Wednesday, January 19, 2011

There's A Term For "Students Who Studied Alone, Read And Wrote More," But They Dare Not Utter It

CBS News is, as usual, staggering around the landscape discovering their butt with a dim flashlight. Or, more precisely, they've discovered the south end of a couple of northbound academics,  who can't ignore the fact that the largest thing ever attempted by man -- the American public school system, joined at the hip to its defective cousin, the Kegger/Science of Harry Potter/Six-figure University Extravaganza -- is turning out illiterate dullards. College students not learning much.  The heck you say!

  • A study of more than 2,300 undergraduates found 45 percent of students show no significant improvement in the key measures of critical thinking, complex reasoning and writing by the end of their sophomore years.
    Not much is asked of students, either. Half did not take a single course requiring 20 pages of writing during their prior semester, and one-third did not take a single course requiring even 40 pages of reading per week.
    The findings are in a new book, "Academically Adrift: Limited Learning on College Campuses," by sociologists Richard Arum of New York University and Josipa Roksa of the University of Virginia. An accompanying report argues against federal mandates holding schools accountable, a prospect long feared in American higher education.

I always love persons academic turning into Sargent Shultz when anyone points out that most children enter college with no measurable intellectual skills, and exit with nothing added but debt. Why is our children dum? Beats me. They certainly get very matter-of-fact if anyone suggests teaching children important objective things in a serious setting and testing them to see if their teachers suck pond water. Accountability smells like the great unwashed to them. Can't have the peasants demanding results for their quarter mil. Devotees of the modern approach to learning don't like it when you point out that critical thinking requires knowing things, hard factual things, so you can tell if someone's pulling your leg or not. They'd rather that critical thinking consist of half-remembering the prejudices of your teacher on cue. But they can't even get the kids to remember those. Taking that word out of Huckleberry Finn and another hundred billion in school loans oughta do it.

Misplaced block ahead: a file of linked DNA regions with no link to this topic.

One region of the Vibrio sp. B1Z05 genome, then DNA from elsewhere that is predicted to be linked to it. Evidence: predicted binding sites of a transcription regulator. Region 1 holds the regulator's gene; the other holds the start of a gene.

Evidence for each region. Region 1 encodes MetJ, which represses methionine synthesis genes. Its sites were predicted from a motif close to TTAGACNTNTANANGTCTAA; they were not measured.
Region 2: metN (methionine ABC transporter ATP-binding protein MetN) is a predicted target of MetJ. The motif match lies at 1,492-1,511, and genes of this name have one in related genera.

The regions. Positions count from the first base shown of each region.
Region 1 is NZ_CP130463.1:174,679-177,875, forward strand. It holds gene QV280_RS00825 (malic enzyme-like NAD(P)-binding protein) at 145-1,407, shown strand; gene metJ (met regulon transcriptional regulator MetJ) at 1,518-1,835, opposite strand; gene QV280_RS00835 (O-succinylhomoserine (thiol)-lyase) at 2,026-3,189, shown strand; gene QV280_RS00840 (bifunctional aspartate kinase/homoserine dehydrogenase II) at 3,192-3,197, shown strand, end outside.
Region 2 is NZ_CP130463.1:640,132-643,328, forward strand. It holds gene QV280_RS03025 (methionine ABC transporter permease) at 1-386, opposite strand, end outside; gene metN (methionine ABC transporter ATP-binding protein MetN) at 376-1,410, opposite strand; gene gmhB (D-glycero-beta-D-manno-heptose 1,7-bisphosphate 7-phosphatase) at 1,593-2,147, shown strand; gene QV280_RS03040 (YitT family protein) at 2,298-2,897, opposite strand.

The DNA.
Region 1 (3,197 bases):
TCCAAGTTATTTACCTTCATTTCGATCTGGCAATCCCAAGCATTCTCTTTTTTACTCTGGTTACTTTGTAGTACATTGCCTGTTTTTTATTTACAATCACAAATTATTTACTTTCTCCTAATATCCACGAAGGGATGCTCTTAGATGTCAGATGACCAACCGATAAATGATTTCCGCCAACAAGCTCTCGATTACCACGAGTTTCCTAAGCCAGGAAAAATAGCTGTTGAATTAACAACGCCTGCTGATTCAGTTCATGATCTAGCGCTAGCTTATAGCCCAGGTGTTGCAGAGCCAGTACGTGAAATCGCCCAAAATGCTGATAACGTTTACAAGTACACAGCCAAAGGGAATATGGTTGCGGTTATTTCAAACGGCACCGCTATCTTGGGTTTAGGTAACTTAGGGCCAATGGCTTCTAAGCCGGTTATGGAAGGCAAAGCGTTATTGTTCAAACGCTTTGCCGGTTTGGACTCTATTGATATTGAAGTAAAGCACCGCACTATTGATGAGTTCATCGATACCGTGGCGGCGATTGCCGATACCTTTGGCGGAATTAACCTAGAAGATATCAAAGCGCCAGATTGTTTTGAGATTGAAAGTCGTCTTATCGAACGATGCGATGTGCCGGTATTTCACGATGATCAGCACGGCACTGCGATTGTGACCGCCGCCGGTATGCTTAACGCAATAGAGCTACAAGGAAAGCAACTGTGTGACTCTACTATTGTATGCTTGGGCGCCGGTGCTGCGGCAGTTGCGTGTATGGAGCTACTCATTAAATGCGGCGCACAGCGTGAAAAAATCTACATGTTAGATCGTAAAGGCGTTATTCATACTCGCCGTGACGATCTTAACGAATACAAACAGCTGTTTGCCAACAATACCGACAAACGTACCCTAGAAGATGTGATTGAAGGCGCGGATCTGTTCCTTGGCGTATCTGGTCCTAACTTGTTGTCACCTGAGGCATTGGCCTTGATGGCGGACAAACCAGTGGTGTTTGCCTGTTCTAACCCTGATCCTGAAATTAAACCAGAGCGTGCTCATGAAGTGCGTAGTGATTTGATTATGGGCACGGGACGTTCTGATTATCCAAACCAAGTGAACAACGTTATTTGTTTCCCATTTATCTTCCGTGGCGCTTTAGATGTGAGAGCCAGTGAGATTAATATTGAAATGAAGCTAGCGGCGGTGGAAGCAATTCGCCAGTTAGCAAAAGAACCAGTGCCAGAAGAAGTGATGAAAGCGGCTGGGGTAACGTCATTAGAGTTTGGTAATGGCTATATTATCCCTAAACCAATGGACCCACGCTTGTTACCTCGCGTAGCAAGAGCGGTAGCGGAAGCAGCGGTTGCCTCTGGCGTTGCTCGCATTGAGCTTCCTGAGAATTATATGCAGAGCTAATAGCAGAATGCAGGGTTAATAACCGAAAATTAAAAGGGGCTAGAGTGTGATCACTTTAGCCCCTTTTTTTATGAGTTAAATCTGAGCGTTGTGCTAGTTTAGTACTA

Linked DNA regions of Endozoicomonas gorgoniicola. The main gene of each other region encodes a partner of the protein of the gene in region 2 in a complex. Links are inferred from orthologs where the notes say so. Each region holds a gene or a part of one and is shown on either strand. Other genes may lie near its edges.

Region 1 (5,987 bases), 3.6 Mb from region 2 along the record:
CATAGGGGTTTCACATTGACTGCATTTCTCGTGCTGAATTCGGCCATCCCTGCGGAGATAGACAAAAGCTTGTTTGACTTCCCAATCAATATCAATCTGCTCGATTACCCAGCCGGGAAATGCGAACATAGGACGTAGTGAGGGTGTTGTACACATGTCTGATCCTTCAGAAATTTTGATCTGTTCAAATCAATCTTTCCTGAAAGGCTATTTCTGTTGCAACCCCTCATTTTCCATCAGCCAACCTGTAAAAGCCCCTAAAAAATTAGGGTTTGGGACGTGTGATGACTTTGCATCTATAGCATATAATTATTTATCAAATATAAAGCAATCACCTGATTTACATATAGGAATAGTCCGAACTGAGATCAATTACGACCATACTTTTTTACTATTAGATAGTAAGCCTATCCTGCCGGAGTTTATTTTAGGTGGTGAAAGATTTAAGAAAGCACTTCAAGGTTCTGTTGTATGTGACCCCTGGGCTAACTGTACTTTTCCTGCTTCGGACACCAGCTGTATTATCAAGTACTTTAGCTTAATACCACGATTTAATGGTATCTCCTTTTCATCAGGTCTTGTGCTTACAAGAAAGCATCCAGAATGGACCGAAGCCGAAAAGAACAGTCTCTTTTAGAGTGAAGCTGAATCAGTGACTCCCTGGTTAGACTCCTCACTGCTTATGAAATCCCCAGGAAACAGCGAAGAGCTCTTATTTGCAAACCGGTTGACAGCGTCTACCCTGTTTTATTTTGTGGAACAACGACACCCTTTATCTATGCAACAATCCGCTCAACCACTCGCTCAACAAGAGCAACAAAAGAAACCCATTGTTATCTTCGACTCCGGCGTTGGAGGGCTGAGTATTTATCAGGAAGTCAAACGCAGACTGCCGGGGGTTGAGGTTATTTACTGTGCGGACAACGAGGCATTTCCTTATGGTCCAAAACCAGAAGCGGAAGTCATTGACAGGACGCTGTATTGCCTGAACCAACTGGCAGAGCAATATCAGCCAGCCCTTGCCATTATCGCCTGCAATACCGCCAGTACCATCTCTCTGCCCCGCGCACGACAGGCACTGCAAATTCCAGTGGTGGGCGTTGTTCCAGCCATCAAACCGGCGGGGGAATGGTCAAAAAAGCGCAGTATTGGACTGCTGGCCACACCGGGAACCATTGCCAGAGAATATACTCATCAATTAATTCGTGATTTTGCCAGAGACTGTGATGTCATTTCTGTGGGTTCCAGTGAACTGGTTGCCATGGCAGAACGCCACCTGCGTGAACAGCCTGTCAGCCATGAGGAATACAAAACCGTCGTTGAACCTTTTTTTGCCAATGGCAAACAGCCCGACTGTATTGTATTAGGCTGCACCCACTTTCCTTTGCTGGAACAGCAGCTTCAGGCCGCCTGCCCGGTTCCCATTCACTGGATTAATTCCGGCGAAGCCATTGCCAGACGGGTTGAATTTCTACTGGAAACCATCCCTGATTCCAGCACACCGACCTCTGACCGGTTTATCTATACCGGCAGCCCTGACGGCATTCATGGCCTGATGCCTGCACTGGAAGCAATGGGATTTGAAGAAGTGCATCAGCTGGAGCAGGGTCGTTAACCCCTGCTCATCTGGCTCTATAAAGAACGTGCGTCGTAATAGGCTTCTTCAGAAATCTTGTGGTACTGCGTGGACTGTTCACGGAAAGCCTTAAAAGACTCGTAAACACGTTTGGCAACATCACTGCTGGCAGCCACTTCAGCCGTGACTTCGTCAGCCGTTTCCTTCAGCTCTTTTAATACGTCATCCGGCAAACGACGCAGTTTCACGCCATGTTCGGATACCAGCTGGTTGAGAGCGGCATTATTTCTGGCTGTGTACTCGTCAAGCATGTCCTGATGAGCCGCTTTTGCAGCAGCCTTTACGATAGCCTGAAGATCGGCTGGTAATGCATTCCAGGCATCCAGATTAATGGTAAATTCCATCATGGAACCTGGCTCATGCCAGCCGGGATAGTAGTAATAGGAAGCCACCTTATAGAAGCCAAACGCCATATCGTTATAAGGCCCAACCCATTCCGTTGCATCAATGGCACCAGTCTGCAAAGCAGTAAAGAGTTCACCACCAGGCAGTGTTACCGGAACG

What exactly does the study observe before ruling out the Conclusion That Dare Not Speak Its Name? Here's a couple things:

  • -Students who studied alone, read and wrote more, attended more selective schools and majored in traditional arts and sciences majors posted greater learning gains.
    -Social engagement generally does not help student performance. Students who spent more time studying with peers showed diminishing growth and students who spent more time in the Greek system had decreased rates of learning, while activities such as working off campus, participating in campus clubs and volunteering did not impact learning.

I know some kids who study alone, read and write more than other students, have more rigorous and traditional course material, and restrict socializing to social engagements instead of robbing it from educational time. They work inside and outside the home and help their neighbors, too, but it doesn't interfere with their education.

But remember, don't mention the homeschooling approach to education. Maybe we should call it KinderCollege or something, and avoid some of the sneering. We're already mailing in the money for the school system and not sending the kids. Not much more we can do on our end.


misterarthur said...

As Randy Newman put it in "Rednecks" - "College men from LSU. Went in dumb, come out dumb, too."

julie said...

Off topic, but I'm not sure where else to mention it, Vanderleun says you have a tale to tell...

Attila Girl said...

Yes. I hear that there is a story to be told . . .

peter hoh said...

Homeschooling for college definitely has my support.

Rob De Witt said...

Don't forget to point out to the overeducated that public school is a zero-sum proposition, to wit: